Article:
I told them that I don't even expect monthly emails.  Instead, I wish that when something adorable happens she would include me in any email or text that she might send to her own family.

This is another area where we realized that we are very different. 

I am an over-communicator.  Nothing is off limits.  I am not private.  My world is an open book.  I have 1,250 Facebook friends.  Everyone in town knows my business because I am in PR, sit on a multitude of committees, live and work in this same small town I have lived in since high school.  I give lots of public presentations. I love public speaking and everyone knows it.  I write often and easily.  So I send lots of emails and I include tons of information.  My life is on the go at every sporting event in town, chasing my boys who are very athletically gifted.  I know lots of people.

Brit's parents are more private.  They are most comfortable at home.  They don't call many people.  Brit's mom told me that I receive more pictures of Brit than most of her family members.  They have a few close friends.  They like it like that.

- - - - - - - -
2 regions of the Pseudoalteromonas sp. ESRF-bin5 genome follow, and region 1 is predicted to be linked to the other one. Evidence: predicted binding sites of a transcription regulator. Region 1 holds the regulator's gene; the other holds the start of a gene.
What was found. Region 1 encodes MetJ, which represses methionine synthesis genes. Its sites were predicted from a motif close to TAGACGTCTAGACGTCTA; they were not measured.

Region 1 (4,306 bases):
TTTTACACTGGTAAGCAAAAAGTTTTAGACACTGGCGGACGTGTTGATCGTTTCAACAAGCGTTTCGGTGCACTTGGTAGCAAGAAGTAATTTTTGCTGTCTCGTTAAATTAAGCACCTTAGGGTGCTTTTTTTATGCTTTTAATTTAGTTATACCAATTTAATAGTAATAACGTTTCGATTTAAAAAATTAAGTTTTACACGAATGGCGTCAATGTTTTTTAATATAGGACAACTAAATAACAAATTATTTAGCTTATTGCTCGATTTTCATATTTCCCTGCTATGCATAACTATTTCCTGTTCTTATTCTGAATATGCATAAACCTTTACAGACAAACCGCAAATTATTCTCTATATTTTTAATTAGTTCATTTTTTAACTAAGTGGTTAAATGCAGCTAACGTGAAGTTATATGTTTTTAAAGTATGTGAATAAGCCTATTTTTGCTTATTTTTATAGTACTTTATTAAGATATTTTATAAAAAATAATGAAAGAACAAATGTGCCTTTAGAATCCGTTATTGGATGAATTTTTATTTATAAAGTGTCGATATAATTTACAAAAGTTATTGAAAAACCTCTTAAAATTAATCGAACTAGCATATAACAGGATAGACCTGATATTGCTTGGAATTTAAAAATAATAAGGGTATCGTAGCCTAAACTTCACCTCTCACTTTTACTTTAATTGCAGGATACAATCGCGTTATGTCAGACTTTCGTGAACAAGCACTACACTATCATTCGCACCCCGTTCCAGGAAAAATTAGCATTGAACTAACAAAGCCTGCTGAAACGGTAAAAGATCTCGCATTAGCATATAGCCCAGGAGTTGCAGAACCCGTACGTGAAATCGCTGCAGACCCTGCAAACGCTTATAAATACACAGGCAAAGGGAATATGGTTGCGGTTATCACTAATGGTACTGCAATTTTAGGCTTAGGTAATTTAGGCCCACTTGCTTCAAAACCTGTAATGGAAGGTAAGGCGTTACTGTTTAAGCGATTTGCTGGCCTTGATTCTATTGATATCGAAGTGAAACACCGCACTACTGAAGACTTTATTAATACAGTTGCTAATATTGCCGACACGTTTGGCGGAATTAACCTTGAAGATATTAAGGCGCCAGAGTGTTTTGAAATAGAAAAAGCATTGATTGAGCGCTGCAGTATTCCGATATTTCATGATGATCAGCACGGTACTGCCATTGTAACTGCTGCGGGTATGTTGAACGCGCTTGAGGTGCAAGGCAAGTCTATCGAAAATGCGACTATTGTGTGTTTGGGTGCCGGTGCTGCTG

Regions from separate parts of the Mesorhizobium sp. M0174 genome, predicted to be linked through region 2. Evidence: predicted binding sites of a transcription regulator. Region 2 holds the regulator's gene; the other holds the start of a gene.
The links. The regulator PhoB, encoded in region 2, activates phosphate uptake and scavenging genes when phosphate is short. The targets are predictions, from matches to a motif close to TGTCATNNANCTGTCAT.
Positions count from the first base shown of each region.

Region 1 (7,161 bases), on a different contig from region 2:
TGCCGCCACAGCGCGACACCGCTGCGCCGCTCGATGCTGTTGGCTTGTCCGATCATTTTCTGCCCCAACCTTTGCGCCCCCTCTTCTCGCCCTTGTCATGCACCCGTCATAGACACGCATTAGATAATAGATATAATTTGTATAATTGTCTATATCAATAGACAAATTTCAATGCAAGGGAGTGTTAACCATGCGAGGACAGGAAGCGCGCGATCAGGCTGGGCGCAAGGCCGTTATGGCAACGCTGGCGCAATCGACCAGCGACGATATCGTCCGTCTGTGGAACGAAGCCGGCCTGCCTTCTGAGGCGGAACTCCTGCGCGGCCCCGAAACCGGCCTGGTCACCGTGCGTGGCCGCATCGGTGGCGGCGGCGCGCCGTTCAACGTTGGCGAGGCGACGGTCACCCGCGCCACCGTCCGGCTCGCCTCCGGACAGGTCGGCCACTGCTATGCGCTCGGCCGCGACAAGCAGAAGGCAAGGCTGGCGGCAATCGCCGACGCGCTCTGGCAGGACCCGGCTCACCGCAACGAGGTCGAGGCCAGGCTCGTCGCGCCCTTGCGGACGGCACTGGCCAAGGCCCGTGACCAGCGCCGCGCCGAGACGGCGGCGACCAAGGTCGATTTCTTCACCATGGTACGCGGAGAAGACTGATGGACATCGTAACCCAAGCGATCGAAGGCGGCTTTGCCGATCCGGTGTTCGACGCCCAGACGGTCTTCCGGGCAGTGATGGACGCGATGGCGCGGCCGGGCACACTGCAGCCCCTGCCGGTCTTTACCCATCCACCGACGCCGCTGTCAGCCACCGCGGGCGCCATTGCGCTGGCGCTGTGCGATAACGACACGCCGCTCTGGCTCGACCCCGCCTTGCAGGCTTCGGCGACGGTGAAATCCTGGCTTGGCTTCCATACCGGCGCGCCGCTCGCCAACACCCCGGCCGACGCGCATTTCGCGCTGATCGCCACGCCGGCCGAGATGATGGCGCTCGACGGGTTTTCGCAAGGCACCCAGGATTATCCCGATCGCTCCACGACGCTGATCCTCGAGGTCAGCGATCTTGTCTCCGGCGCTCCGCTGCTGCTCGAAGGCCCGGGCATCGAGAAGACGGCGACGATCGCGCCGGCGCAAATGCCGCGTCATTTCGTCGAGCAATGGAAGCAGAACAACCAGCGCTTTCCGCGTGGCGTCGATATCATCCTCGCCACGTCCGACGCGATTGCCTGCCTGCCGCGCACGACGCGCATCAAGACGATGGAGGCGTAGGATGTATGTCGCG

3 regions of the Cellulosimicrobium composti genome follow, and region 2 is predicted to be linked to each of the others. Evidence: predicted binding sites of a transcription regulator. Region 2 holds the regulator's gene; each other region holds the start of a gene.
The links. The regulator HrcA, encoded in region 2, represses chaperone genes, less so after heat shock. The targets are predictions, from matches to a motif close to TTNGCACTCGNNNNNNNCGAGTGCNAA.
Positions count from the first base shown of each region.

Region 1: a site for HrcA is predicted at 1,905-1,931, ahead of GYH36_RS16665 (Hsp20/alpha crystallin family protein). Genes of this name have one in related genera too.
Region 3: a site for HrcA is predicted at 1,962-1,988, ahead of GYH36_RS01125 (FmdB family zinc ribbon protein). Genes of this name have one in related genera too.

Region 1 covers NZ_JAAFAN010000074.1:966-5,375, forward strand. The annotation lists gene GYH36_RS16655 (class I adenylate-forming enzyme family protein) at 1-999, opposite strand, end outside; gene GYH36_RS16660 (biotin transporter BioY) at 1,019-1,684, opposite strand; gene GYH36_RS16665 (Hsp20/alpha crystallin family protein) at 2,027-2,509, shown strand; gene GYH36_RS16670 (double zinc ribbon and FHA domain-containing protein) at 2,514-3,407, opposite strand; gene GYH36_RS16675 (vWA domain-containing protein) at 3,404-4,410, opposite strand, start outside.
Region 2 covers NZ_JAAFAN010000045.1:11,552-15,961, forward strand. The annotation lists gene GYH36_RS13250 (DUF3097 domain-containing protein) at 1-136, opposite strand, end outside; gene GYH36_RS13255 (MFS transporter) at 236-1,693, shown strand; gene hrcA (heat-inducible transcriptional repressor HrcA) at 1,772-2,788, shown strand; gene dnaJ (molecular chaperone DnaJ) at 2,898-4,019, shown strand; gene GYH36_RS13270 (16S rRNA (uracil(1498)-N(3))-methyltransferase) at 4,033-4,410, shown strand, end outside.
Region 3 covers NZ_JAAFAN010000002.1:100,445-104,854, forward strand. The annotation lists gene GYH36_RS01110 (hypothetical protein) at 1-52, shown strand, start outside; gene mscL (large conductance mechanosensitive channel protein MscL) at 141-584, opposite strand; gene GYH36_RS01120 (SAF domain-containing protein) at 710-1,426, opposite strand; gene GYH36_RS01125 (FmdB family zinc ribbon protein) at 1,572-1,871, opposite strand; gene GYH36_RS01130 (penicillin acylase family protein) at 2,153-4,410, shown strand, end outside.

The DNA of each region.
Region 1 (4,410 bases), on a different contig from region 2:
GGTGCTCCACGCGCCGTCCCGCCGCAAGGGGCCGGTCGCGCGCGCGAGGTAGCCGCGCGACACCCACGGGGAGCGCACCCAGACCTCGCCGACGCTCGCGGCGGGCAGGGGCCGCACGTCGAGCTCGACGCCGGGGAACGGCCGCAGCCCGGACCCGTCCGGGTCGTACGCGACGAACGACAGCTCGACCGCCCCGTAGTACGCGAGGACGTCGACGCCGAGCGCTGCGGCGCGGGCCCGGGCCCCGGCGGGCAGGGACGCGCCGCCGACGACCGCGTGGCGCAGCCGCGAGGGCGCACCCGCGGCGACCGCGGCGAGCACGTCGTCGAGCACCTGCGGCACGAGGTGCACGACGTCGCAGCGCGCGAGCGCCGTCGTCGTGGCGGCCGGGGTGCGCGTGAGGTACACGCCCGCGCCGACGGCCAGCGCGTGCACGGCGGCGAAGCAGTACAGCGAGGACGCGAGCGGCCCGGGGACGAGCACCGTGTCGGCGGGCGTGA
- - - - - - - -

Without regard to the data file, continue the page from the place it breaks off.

To try to describe the type of relationship I hope we someday have, I gave the example that if they were taking Brit and the babies to the zoo one day, I would love it if they called and asked if we wanted to join them.  Something completely casual and easy.

Brit's mom said she had never considered a relationship like that before.

I also let them know that we have 5 boys who are desperate to meet Brit.  They ask us all the time when they will get to see her.  I told them that I would really like for them to have the mystery removed and let them have a relationship with her so they can have peace with the fact that they have a sister who lives somewhere else with a different set of parents.

BF did chime in often during this conversation and the one thing that he said that I completely agree with, (but for reasons other than why he believes it), "It doesn't matter what other people's adoption relationships look like, we want to do what is right for OUR relationship." 

I also give him great credit for repeatedly telling the parents that we believe they are wonderful parents to Brit, and we are glad they are the parents we didn't think we could be.  We both were very clear with them that we love them, even though we are working through these painful relationship issues.

By the time we got to the end of the conversation, they said they would go home and think and pray about what we had talked about.  Which was a huge blessing to me.  I am so grateful that they are willing to at least consider something more.  So many birthmoms would do anything to have adoptive parents say that to them.  I know I am lucky.